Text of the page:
AFK: The original draft of this story has almost no similarities to the story you’ve read. The band, Clap Your Hands Say Yeah, has a song on their self-titled album called “Clap Your Hands!” and every time I hear it, a ridiculous music video plays through my head, so I wrote it out as a story. The song is about a shipwreck, but I grew up in the desert so whenever I try to picture shipwrecks I end up visualizing it as being lost in the desert because the potable-water situation is pretty much the same in the desert as it is on the sea. In the original version, Five is a nasty old cuss of a gunslinger who wanders into a mining town, discovers that the miners appear to all be clowns, and then is eaten alive because they are also cannibals. It was a terrible story, but I liked the idea of Five and the song title eventually led me to the flavor of revival I decided to go with.

The scene where Five finally achieves vengeance was both satisfying and difficult to write. The violence was gratuitous, but I hope it was earned. Also, Brother Ted Gunderson gets preachy as he’s dying and I feel like it can be a difficult line to walk between letting your characters get justifiably preachy and the reader walking away from a scene thinking “Ugh, that writer was preachy.”

AM: Brother Ted Gunderson is a traveling preacher who knows more than he lets on about running a con. What research did you do to get his voice and his healing revivals just right? Any connection to Ted Gunderson, the FBI Agent who became a conspiracy theorist?

AFK: Brother Ted Gunderson’s name came about as I shuffled sounds together until I came up with a combination I liked, so no connection to the FBI. I lived in a town in Northern California for a while that had a Pentecostal Megachurch, which had a “supernatural school of ministry.” I never attended a service but I knew plenty of members and I was often prayed or prophesied over during late-night grocery trips by roving groups of ministry students. The church had plenty of speaking in tongues, but they also had laughing in the spirit, flag dancing in the spirit, and clapping hands in the spirit as part of their services. I’m pretty sure clapping hands in the spirit had its heyday in the ’70s but these things come in cycles. They also have many “documented” cases of cavities being filled with gold and gold dust from heaven, after particularly invigorating worship sessions. It was just one of those things that is too good not to use in a story. Before one of my final edits, I read through several books of the old testament to nail down my pacing, as I was covering a significant portion of Five’s life in only a few pages. I also worked to capture a call-and-response-revival feeling at times, which you can see in the section where she “married Brother Ted Gunderson and the whole town said hallelujah. She took the name Mary Gunderson and the town said amen.”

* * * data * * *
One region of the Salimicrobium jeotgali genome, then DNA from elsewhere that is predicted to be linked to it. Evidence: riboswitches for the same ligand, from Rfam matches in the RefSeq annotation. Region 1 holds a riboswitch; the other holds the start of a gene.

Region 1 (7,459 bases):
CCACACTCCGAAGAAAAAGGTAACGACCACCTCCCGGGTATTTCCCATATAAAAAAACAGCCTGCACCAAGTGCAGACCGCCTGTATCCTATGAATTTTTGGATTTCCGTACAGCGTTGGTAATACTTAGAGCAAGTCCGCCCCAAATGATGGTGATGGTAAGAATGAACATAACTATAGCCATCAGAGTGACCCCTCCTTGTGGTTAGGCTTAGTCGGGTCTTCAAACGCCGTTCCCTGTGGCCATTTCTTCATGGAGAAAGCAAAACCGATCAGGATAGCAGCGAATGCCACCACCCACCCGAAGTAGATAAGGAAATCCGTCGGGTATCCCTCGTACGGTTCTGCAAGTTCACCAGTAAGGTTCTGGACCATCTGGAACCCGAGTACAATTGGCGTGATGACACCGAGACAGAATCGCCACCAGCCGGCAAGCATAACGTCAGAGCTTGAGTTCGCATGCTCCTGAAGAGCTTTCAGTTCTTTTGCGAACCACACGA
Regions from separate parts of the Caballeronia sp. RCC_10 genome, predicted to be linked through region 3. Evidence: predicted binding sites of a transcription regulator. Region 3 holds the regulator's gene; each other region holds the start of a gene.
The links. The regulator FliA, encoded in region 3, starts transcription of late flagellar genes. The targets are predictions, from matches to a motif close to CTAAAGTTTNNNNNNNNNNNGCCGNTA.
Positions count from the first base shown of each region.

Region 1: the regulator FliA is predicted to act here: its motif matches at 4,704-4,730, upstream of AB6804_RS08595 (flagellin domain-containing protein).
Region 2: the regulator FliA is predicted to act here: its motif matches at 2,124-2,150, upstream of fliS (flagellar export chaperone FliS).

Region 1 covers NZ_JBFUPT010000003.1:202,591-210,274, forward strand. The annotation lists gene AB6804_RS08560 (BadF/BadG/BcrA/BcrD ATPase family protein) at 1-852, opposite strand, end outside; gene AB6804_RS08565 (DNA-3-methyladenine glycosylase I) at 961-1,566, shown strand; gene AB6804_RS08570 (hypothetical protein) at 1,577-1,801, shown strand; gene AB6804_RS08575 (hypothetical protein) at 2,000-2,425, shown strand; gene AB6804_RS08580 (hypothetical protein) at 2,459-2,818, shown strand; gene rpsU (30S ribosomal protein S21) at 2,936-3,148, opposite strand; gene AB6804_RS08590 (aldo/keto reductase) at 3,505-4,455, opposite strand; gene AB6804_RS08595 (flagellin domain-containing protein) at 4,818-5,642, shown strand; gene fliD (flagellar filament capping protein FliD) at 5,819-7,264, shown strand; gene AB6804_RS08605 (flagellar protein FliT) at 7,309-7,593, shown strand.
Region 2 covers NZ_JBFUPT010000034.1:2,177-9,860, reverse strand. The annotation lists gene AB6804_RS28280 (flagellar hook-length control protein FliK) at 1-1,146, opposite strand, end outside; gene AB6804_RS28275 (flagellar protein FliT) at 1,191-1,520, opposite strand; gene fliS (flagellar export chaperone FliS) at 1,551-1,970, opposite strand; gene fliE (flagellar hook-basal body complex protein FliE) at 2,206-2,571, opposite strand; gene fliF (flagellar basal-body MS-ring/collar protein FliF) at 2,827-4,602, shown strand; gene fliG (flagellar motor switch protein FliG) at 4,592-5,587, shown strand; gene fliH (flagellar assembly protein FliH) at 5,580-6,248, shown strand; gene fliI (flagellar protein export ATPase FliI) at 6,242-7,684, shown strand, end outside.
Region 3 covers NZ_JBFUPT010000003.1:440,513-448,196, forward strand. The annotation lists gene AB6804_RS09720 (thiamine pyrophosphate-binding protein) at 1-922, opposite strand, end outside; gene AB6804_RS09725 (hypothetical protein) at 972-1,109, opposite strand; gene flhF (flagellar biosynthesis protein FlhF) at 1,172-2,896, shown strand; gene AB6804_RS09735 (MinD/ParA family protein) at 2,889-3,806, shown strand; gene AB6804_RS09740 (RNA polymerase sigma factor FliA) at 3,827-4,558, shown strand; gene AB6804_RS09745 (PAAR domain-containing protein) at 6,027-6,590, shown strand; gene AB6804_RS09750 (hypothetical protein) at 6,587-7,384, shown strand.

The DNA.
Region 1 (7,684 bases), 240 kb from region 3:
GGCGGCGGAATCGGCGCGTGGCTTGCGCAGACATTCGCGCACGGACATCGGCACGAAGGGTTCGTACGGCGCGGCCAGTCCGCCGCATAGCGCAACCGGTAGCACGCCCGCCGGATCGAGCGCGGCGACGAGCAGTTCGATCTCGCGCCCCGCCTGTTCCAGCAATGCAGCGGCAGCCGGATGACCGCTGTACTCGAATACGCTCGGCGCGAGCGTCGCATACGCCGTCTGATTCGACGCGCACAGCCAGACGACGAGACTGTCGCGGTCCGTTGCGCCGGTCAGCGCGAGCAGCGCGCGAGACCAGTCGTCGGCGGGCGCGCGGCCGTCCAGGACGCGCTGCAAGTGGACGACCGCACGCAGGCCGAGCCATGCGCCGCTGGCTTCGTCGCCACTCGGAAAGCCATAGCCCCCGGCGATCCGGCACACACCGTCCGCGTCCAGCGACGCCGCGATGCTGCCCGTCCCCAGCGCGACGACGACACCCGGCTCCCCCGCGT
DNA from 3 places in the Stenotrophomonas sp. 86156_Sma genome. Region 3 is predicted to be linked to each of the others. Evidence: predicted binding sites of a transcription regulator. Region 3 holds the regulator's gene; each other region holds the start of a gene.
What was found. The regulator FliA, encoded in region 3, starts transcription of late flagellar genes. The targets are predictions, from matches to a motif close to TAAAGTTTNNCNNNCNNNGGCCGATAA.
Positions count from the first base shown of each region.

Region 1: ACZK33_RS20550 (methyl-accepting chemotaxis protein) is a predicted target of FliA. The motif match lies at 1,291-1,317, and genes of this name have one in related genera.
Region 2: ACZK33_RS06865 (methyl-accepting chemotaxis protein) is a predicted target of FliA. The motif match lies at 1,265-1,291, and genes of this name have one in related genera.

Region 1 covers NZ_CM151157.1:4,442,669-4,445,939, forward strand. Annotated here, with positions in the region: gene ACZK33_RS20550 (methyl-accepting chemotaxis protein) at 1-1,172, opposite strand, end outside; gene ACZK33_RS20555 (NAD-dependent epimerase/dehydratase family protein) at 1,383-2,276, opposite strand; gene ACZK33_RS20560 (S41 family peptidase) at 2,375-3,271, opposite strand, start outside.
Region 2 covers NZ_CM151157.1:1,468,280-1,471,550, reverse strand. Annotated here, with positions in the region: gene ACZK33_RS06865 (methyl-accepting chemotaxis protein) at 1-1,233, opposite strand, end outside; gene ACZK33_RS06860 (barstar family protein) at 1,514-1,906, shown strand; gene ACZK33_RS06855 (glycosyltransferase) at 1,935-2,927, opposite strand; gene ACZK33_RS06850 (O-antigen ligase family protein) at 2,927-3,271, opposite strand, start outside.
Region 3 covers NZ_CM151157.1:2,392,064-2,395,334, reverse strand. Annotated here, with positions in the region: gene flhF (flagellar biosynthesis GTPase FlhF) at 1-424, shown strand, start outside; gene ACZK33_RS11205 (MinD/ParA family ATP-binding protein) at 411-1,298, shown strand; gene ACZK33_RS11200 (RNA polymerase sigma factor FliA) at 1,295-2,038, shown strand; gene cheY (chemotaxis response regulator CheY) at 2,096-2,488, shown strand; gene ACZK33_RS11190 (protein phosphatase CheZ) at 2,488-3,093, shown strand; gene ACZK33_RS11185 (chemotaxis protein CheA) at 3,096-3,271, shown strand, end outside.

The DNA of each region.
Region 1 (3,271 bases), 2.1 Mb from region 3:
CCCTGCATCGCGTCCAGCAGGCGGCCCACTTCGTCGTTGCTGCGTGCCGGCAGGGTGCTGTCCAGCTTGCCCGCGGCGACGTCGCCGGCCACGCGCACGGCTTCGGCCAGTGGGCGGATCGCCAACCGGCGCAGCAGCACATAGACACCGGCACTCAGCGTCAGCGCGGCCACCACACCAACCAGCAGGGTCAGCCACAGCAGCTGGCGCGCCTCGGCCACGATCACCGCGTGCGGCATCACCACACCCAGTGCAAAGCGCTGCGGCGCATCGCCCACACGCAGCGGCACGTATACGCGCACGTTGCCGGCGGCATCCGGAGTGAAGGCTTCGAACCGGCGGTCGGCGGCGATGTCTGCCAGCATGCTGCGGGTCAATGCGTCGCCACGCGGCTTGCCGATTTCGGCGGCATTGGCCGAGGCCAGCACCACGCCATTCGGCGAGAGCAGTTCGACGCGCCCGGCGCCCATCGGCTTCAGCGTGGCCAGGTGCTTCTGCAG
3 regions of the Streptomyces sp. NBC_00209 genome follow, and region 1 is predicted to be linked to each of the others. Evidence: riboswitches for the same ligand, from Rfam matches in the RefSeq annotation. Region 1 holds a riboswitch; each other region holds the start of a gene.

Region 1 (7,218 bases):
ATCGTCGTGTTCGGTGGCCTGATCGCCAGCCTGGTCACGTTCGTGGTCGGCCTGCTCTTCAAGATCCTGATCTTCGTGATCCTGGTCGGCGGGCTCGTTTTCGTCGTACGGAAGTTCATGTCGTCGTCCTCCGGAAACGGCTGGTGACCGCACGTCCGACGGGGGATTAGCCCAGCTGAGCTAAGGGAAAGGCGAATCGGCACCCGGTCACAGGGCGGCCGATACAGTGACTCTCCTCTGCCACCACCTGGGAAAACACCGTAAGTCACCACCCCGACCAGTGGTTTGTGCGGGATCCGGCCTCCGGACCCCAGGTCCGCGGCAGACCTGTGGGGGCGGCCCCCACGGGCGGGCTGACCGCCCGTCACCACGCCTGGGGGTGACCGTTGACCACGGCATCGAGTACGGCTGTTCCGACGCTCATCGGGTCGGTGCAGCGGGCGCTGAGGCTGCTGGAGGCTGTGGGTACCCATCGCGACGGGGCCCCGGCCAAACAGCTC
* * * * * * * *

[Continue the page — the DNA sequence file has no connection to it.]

AM: Of the few Psalms that I’ve read, you’re right, the words are very pretty. They are often calming and pleasing to the ear. This story of a child who escapes an abusive father could have been placed anywhere, at any time, in any environment. Why place this particular story in a religious environment?

AFK: I wanted Five’s faith to be the through-line of this story, and I think that, sometimes, a religious environment is the most difficult place for faith to survive. I grew up in the church, and while I have plenty of damage and blessings from my parents, I also have both from the church. I feel that most stories that delve into religion go to the extremes of showing it to be completely hollow or evangelizing. I took a sort of ridiculous middle road by thinking about the probability that even the most cheeseball, corrupt televangelist has almost definitely helped people in their ministry. I guess it’s like if someone saved me from a burning building but also stole my wallet. I would want to thank that person and punch them in the face. That is a more interesting realm for a story than a world that is all good or all evil.

AM: Much of your fiction has appeared in literary magazines, such as the Barely South Review and The Stockholm Review of Literature. Apex Magazine is dark fantasy, horror, and weird science fiction. Everyone here at Apex? We’re nerdy and proud! What made you interested in making the jump from literary mags to speculative fiction mags?

AFK: I tend to have a difficult time figuring out where to place my stories. Some people read them and say, “that’s not literary enough,” while others wonder why I’m not immersing them fully in the speculative realm. I haven’t been writing for long, but I figured out early on that if I’m not entertaining myself, it’s not worth it, and right now I love blurring that line. Plus, the speculative/literary dichotomy is pretty subjective. The Stockholm Review of Literature may be very literary, but the story of mine they printed ends with the main character basically meeting a god/hallucinating over a dog-vomit picnic. Also, look at Vonnegut. He was fully speculative, but he’s considered literary. Heck, he drew a butthole multiple times, in one of his books, and it was still a best-seller. I’m not saying I will ever be as good as Vonnegut, but I might as well shoot for the moon and hope to hit Tralfamadore.